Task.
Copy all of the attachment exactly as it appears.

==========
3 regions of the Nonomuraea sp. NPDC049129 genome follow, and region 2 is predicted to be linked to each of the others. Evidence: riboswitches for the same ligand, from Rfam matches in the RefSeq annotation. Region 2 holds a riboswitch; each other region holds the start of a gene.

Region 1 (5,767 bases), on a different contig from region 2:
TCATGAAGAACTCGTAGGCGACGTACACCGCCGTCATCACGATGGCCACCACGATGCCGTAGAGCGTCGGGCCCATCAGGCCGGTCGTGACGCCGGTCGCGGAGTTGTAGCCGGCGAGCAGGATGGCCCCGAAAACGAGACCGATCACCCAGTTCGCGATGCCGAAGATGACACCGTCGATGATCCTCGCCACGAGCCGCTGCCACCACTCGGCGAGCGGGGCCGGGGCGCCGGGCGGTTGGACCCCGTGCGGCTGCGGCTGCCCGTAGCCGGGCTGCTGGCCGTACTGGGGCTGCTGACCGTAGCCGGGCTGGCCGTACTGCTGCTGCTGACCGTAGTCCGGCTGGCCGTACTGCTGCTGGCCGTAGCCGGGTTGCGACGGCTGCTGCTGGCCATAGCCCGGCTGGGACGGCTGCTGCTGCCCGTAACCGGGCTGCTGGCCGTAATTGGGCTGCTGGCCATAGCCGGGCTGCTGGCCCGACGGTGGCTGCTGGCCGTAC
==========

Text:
3 regions of the Nonomuraea sp. NPDC049129 genome follow, and region 2 is predicted to be linked to each of the others. Evidence: riboswitches for the same ligand, from Rfam matches in the RefSeq annotation. Region 2 holds a riboswitch; each other region holds the start of a gene.

Region 1 (5,767 bases), on a different contig from region 2:
TCATGAAGAACTCGTAGGCGACGTACACCGCCGTCATCACGATGGCCACCACGATGCCGTAGAGCGTCGGGCCCATCAGGCCGGTCGTGACGCCGGTCGCGGAGTTGTAGCCGGCGAGCAGGATGGCCCCGAAAACGAGACCGATCACCCAGTTCGCGATGCCGAAGATGACACCGTCGATGATCCTCGCCACGAGCCGCTGCCACCACTCGGCGAGCGGGGCCGGGGCGCCGGGCGGTTGGACCCCGTGCGGCTGCGGCTGCCCGTAGCCGGGCTGCTGGCCGTACTGGGGCTGCTGACCGTAGCCGGGCTGGCCGTACTGCTGCTGCTGACCGTAGTCCGGCTGGCCGTACTGCTGCTGGCCGTAGCCGGGTTGCGACGGCTGCTGCTGGCCATAGCCCGGCTGGGACGGCTGCTGCTGCCCGTAACCGGGCTGCTGGCCGTAATTGGGCTGCTGGCCATAGCCGGGCTGCTGGCCCGACGGTGGCTGCTGGCCGTAC